- Bachelor of Arts in Psychology: University of Mississippi, Oxford, MS (1999)
- Master of Science in Molecular Biopsychology: University of Memphis, Memphis, TN (2000)
- Doctor of Philosophy in Pharmacology: Louisiana State University Health Sciences Center, New Orleans, LA (2007)
- Postdoctoral Fellowship: Laboratory of Dr. Mark Chappell, Hypertension and Vascular Research Center, Wake Forest School of Medicine, Winston-Salem, NC (2007-2010)
- Instructor: Department of Surgical Sciences, Hypertension and Vascular Research Center, Wake Forest School of Medicine, Winston-Salem, NC (2010-12)
- Assistant Professor: Department of Pharmacology, Tulane University School of Medicine, New Orleans, Louisiana (2012-present).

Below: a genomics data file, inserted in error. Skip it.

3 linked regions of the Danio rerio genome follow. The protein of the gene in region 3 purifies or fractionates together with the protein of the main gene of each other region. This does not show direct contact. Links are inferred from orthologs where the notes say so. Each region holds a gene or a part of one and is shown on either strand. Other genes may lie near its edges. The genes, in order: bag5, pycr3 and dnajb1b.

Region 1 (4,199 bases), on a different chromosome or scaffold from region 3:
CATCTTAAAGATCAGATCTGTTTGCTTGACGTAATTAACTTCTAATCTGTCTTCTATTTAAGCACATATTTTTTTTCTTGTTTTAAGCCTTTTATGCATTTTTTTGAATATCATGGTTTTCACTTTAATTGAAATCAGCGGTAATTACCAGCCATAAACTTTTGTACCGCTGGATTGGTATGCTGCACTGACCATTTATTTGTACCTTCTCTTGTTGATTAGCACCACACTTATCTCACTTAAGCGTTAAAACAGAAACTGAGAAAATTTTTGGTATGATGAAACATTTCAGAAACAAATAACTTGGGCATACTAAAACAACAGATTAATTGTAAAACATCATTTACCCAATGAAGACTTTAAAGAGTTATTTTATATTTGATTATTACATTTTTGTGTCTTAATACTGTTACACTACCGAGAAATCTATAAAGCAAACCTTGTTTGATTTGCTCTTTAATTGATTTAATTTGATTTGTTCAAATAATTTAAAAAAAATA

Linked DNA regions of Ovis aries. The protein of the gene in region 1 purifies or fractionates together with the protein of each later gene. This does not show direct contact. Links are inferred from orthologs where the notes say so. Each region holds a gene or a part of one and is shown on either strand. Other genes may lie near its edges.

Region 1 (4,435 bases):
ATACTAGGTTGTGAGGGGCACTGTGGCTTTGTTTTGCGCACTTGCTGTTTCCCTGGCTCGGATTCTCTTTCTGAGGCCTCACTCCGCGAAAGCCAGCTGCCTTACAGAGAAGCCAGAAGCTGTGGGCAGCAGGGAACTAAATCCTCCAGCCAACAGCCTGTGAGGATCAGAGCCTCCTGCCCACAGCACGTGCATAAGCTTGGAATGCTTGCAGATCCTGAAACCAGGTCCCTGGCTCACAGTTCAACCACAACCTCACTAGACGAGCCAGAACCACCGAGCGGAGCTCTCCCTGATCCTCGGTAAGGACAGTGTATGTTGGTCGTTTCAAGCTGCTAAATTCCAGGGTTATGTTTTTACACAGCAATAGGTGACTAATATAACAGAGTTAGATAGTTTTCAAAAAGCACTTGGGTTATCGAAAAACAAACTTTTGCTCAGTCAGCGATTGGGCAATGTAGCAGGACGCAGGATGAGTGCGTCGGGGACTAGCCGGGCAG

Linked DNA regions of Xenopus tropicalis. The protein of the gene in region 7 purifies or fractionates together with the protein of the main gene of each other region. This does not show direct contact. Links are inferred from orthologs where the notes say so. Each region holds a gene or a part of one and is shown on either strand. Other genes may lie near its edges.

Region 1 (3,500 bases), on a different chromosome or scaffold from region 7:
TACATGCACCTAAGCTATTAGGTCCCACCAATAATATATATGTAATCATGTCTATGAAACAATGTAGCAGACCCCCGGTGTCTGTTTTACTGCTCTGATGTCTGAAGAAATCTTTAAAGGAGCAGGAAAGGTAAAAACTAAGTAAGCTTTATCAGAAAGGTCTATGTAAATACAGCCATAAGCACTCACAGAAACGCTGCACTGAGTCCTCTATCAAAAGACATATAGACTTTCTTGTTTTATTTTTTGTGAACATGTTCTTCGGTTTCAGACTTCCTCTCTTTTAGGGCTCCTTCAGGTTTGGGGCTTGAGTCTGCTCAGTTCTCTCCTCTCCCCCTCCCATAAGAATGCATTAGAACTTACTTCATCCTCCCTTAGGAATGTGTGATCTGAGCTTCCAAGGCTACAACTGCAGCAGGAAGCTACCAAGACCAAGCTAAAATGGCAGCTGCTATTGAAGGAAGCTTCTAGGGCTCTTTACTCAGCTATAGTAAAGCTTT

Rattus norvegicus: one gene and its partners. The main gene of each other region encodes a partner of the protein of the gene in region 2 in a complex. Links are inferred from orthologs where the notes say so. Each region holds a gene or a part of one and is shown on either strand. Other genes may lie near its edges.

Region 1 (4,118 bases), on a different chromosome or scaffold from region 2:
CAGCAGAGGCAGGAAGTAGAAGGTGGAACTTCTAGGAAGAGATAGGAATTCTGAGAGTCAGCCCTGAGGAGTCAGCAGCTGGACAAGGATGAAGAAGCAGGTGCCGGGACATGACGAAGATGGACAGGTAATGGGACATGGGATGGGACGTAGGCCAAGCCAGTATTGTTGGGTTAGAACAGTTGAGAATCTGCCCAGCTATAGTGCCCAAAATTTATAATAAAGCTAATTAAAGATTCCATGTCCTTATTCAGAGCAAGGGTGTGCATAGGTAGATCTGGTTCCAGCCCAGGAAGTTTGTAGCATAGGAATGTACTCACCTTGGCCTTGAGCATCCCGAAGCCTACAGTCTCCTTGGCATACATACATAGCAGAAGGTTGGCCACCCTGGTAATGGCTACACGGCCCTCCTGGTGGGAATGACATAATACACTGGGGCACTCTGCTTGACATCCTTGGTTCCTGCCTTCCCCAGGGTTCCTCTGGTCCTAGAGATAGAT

Premenopausal females have a lower incidence of many cardiovascular diseases, but this protection steeply declines after menopause. While this trend suggests that endogenous circulating estrogens are advantageous, recent clinical trials failed to show a benefit for hormone replacement therapy. There are two known estrogen receptor subtypes that mediate the genomic actions of the steroid; however, it is not known whether the newly discovered estrogen receptor GPR30 contributes to estrogen’s protective effects. We utilize a unique angiotensin II‐dependent, estrogen‐sensitive, and salt‐sensitive rodent model of hypertension to dissect the mechanisms by which GPR30 mediates its cardiovascular effects. We take an integrative approach by utilizing an in vitro cell culture system, an ex vivo isolated resistance vessel preparation, and in vivo analysis of the congenic mRen2 hypertensive animal to assess the acute and chronic interactions of GPR30 and the renin‐angiotensin system. Information on the role of GPR30 in mediating estrogenic effects may give us information about the cardiovascular benefits and risks of hormone replacement therapy.